Often, we in the WordPress Community read blogs written on WordPress by people in the WordPress Community about …. well, WordPress. We read about the business aspect of WordPress, sometimes the ‘how’ of WordPress and other times there are posts to read about the community in and around WordPress.
Since I am relatively new to WordPress I read as much as I can. I have discovered that I love to code … I mean, I really love it. What does someone new to WordPress and coding do to figure things out? Why, read of course! I’m a regular reader of Tom McFarlin’s blog, Post Status by Brian Krosgrard, Pippin Williamson’s Plugin Tutorial Site and many others. I search Google and the Codex to find answers. I’ll often deconstruct both themes and plugins in my quest to figure out how things are done. Once I’ve set my mind to something I’m relentless.
Through all this, I’ve met the ‘people of WordPress’. Some in person but many only virtually (although the connection is no less real.)
The experiences have been both good and bad, but the good far outweigh the bad…by a long shot. People have been kind, they’ve shared knowledge and ability and I’ve grown along the way. I now find myself in a place to do the same and it’s a great feeling. Sure there have been the occasional ‘doing_it_wrong()‘ comments, but I’ve learned from those too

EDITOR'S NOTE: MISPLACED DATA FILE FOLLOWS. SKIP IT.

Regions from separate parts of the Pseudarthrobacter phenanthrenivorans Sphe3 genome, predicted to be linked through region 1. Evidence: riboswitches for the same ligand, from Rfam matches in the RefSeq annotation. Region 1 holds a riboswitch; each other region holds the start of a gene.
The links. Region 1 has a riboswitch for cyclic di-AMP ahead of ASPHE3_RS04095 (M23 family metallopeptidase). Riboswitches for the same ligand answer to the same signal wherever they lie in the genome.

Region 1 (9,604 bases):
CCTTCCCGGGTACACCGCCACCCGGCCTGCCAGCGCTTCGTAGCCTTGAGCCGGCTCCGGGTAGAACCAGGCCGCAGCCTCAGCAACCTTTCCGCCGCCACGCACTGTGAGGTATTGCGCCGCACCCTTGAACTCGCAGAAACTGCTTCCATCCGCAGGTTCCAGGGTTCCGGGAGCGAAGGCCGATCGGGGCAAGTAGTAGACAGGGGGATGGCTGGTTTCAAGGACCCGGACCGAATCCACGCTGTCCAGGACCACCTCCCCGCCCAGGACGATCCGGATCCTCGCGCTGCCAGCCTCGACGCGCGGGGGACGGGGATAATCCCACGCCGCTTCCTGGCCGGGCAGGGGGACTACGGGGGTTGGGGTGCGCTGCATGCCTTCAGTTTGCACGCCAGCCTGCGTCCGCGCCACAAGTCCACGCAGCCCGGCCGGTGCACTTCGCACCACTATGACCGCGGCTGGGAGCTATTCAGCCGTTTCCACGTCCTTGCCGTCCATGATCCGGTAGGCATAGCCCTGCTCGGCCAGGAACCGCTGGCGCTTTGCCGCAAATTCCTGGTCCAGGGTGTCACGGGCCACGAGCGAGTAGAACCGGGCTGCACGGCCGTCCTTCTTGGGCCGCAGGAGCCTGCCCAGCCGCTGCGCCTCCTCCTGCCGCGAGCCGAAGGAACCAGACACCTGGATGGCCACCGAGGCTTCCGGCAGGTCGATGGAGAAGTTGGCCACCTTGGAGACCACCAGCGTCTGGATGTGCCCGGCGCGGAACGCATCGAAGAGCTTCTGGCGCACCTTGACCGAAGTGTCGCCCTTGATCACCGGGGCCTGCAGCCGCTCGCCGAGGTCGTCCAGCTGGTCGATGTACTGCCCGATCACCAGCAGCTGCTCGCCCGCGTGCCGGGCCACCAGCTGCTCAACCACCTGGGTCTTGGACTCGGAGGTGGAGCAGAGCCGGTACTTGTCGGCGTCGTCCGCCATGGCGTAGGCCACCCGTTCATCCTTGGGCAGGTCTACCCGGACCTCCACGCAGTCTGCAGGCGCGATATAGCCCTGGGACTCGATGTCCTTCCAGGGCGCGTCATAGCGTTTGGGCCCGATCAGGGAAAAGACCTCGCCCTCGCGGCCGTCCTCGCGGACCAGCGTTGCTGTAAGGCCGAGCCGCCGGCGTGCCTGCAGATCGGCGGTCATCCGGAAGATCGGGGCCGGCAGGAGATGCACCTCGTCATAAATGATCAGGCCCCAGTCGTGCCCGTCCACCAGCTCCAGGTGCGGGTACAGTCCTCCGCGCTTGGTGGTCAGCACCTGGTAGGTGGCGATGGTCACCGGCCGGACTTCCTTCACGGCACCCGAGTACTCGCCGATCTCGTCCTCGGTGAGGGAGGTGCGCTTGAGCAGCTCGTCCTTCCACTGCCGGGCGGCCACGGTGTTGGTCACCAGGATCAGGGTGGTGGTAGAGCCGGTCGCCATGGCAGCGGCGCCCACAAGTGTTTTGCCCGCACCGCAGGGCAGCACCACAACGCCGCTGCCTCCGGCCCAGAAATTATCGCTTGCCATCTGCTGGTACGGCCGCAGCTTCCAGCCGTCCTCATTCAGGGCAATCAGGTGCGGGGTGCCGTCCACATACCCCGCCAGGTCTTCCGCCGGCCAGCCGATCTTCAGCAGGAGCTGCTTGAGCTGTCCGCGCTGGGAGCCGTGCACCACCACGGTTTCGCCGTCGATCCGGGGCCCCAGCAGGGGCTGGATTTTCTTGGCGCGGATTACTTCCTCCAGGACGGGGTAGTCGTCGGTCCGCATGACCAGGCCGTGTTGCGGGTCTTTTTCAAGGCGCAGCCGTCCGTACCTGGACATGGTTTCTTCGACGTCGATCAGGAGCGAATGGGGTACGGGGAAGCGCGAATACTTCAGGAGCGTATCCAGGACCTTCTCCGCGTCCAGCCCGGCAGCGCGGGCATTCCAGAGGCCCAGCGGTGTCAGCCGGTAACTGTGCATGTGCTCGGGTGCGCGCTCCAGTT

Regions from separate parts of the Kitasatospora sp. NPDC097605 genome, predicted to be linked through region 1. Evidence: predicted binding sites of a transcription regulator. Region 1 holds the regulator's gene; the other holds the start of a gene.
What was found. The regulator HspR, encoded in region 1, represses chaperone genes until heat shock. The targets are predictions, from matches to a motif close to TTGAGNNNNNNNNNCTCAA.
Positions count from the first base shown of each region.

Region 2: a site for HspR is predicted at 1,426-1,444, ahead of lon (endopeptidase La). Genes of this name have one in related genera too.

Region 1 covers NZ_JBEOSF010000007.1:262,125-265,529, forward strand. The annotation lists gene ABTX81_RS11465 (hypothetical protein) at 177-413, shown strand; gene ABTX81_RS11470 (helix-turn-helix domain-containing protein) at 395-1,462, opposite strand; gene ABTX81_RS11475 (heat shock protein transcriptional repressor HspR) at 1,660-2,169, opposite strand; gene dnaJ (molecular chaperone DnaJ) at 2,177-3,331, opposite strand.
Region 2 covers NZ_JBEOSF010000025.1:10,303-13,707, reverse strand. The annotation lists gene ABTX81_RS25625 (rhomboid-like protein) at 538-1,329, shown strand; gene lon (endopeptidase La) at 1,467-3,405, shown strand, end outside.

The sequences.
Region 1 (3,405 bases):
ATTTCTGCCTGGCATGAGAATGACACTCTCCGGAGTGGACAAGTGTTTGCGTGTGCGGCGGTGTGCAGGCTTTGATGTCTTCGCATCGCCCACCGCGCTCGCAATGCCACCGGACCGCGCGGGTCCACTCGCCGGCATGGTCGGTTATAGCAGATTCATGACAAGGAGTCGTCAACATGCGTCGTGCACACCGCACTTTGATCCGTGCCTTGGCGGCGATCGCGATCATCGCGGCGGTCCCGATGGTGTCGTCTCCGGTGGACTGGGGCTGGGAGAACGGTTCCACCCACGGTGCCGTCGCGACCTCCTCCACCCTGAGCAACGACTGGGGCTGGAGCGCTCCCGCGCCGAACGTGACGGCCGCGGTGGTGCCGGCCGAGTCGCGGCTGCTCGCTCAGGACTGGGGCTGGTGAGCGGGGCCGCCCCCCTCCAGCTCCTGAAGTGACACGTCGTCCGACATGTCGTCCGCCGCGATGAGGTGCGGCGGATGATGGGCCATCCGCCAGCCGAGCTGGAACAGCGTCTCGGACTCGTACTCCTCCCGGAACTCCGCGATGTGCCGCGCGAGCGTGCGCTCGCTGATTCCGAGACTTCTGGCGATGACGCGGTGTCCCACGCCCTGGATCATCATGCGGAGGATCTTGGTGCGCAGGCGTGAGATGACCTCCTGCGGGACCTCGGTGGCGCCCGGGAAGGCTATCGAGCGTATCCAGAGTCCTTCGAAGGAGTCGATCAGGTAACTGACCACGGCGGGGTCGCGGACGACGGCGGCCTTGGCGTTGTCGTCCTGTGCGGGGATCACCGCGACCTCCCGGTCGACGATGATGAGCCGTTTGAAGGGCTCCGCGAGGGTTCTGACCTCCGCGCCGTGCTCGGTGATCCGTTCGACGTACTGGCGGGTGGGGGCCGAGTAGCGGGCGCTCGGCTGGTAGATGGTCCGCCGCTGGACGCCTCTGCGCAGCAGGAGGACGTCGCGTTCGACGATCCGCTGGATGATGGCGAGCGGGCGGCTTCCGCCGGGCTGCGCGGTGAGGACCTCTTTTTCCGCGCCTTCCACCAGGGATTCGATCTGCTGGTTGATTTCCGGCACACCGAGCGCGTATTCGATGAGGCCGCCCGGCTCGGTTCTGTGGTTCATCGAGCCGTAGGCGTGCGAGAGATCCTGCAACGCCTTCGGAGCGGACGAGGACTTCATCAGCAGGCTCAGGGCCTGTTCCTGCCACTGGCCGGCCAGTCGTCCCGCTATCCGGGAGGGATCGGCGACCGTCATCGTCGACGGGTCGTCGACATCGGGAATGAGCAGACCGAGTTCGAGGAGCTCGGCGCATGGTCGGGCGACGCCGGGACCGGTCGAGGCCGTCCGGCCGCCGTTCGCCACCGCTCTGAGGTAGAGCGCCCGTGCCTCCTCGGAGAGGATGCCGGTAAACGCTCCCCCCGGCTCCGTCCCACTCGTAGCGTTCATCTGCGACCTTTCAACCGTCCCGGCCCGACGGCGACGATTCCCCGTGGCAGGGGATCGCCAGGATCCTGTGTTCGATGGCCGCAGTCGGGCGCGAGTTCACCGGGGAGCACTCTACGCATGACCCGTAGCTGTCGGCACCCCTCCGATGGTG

I was recently talking to one of my new WordPress friends, Carrie Dils when all of this came up; people, connections, reaching out. She even wrote a post about it, Reach Out.
Her post made me think about my favorite plugin, Posts 2 Posts by Scribu. Seriously, it is the coolest thing ever for a new developer. I read the documentation, I do what it says…boom, it works! Posts in one category are suddenly ‘talking’ to posts in another. I can even coerce the posts from one post_type to ‘talk’ to another post_type. I can tell that the plugin will do a lot more than I understand now … custom taxonomy’s, oy! But the point is it has enough for everyone.
That plugin kind of reminds me of people and relationships. It is probably a cheesy metaphor, but we are connected … and, all at different levels. The
code that connects us can come in many forms, but the constant is WordPress. Ten years into it and WordPress is stronger than ever. That can be attributed to the fact that Matt has stayed true to the vision he has had for WordPress from the beginning, often in the face of criticism. (You can read about more about that here and here.)
So, these thoughts, and as a result this post, were born out of a conversation with my new WordPress friend. It is my way of saying to her, and to everyone else …. that I see and appreciate the community that has welcomed me in.